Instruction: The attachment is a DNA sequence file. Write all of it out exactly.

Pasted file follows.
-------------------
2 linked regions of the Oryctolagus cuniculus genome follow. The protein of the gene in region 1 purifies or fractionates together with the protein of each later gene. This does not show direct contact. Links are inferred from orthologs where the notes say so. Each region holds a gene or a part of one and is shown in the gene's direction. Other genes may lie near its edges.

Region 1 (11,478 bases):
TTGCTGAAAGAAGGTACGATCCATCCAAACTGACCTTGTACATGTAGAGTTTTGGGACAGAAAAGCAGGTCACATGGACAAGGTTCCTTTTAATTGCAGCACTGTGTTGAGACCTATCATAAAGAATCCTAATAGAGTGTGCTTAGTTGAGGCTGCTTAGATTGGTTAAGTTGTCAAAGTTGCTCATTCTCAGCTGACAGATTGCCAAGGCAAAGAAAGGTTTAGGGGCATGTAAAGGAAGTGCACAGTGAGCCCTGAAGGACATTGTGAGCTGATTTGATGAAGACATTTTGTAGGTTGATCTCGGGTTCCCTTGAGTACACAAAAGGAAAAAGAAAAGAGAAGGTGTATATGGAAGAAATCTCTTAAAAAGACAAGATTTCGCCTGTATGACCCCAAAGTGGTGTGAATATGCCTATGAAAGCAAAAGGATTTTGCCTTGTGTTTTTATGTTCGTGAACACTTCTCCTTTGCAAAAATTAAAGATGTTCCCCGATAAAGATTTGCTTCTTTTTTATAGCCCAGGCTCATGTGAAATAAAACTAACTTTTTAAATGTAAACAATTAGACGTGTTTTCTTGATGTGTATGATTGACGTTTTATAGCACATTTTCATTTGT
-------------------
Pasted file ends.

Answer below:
2 linked regions of the Oryctolagus cuniculus genome follow. The protein of the gene in region 1 purifies or fractionates together with the protein of each later gene. This does not show direct contact. Links are inferred from orthologs where the notes say so. Each region holds a gene or a part of one and is shown in the gene's direction. Other genes may lie near its edges.

Region 1 (11,478 bases):
TTGCTGAAAGAAGGTACGATCCATCCAAACTGACCTTGTACATGTAGAGTTTTGGGACAGAAAAGCAGGTCACATGGACAAGGTTCCTTTTAATTGCAGCACTGTGTTGAGACCTATCATAAAGAATCCTAATAGAGTGTGCTTAGTTGAGGCTGCTTAGATTGGTTAAGTTGTCAAAGTTGCTCATTCTCAGCTGACAGATTGCCAAGGCAAAGAAAGGTTTAGGGGCATGTAAAGGAAGTGCACAGTGAGCCCTGAAGGACATTGTGAGCTGATTTGATGAAGACATTTTGTAGGTTGATCTCGGGTTCCCTTGAGTACACAAAAGGAAAAAGAAAAGAGAAGGTGTATATGGAAGAAATCTCTTAAAAAGACAAGATTTCGCCTGTATGACCCCAAAGTGGTGTGAATATGCCTATGAAAGCAAAAGGATTTTGCCTTGTGTTTTTATGTTCGTGAACACTTCTCCTTTGCAAAAATTAAAGATGTTCCCCGATAAAGATTTGCTTCTTTTTTATAGCCCAGGCTCATGTGAAATAAAACTAACTTTTTAAATGTAAACAATTAGACGTGTTTTCTTGATGTGTATGATTGACGTTTTATAGCACATTTTCATTTGT